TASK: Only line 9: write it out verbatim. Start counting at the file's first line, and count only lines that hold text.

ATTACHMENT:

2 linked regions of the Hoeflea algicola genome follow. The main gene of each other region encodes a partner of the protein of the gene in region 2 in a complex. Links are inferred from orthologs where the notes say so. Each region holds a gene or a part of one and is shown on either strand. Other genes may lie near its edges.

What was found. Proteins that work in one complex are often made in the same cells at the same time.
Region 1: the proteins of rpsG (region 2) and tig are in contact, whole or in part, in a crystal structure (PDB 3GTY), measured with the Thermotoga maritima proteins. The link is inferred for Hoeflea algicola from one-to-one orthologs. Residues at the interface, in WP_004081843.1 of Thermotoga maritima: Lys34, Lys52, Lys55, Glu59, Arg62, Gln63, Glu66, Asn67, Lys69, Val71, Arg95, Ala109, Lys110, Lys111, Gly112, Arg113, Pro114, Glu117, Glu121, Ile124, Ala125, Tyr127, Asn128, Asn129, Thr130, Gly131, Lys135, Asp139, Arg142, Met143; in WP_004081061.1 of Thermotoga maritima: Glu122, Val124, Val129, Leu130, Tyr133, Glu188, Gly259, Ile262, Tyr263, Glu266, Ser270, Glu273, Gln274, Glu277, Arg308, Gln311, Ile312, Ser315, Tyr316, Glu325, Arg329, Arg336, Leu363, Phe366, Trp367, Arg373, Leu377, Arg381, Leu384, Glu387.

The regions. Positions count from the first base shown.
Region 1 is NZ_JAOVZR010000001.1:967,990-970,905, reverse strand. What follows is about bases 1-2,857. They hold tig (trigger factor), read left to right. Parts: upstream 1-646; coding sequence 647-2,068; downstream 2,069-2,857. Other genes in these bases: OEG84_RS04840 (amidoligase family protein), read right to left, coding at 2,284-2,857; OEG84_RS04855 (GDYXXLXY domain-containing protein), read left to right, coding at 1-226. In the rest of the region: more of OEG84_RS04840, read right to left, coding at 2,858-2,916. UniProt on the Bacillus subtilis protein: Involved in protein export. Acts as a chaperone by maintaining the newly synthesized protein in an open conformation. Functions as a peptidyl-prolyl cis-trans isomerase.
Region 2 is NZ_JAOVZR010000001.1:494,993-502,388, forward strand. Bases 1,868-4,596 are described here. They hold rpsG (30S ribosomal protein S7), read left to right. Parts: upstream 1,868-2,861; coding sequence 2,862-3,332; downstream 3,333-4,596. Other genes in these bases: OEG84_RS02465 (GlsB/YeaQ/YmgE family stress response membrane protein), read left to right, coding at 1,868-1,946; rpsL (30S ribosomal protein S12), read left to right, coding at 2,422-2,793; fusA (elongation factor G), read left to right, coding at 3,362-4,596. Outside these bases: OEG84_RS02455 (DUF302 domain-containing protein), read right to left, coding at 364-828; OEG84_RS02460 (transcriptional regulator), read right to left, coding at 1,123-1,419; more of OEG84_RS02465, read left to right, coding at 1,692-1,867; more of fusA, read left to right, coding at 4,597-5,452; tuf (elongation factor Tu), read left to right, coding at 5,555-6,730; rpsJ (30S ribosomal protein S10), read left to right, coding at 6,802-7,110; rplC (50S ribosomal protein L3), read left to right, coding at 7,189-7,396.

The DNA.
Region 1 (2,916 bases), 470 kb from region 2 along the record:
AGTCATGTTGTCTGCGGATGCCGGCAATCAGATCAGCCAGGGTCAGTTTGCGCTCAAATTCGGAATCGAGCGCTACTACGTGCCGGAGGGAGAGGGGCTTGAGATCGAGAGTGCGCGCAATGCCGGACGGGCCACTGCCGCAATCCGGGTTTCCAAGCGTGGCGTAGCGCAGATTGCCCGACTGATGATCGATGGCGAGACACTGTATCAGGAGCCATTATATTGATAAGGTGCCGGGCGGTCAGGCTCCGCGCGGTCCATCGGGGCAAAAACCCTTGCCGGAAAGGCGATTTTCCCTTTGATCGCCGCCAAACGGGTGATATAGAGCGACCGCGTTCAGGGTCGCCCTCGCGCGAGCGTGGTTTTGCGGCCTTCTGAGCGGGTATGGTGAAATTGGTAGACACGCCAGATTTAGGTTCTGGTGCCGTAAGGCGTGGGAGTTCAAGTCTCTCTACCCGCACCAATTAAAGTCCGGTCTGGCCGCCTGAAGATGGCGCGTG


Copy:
AGTCATGTTGTCTGCGGATGCCGGCAATCAGATCAGCCAGGGTCAGTTTGCGCTCAAATTCGGAATCGAGCGCTACTACGTGCCGGAGGGAGAGGGGCTTGAGATCGAGAGTGCGCGCAATGCCGGACGGGCCACTGCCGCAATCCGGGTTTCCAAGCGTGGCGTAGCGCAGATTGCCCGACTGATGATCGATGGCGAGACACTGTATCAGGAGCCATTATATTGATAAGGTGCCGGGCGGTCAGGCTCCGCGCGGTCCATCGGGGCAAAAACCCTTGCCGGAAAGGCGATTTTCCCTTTGATCGCCGCCAAACGGGTGATATAGAGCGACCGCGTTCAGGGTCGCCCTCGCGCGAGCGTGGTTTTGCGGCCTTCTGAGCGGGTATGGTGAAATTGGTAGACACGCCAGATTTAGGTTCTGGTGCCGTAAGGCGTGGGAGTTCAAGTCTCTCTACCCGCACCAATTAAAGTCCGGTCTGGCCGCCTGAAGATGGCGCGTG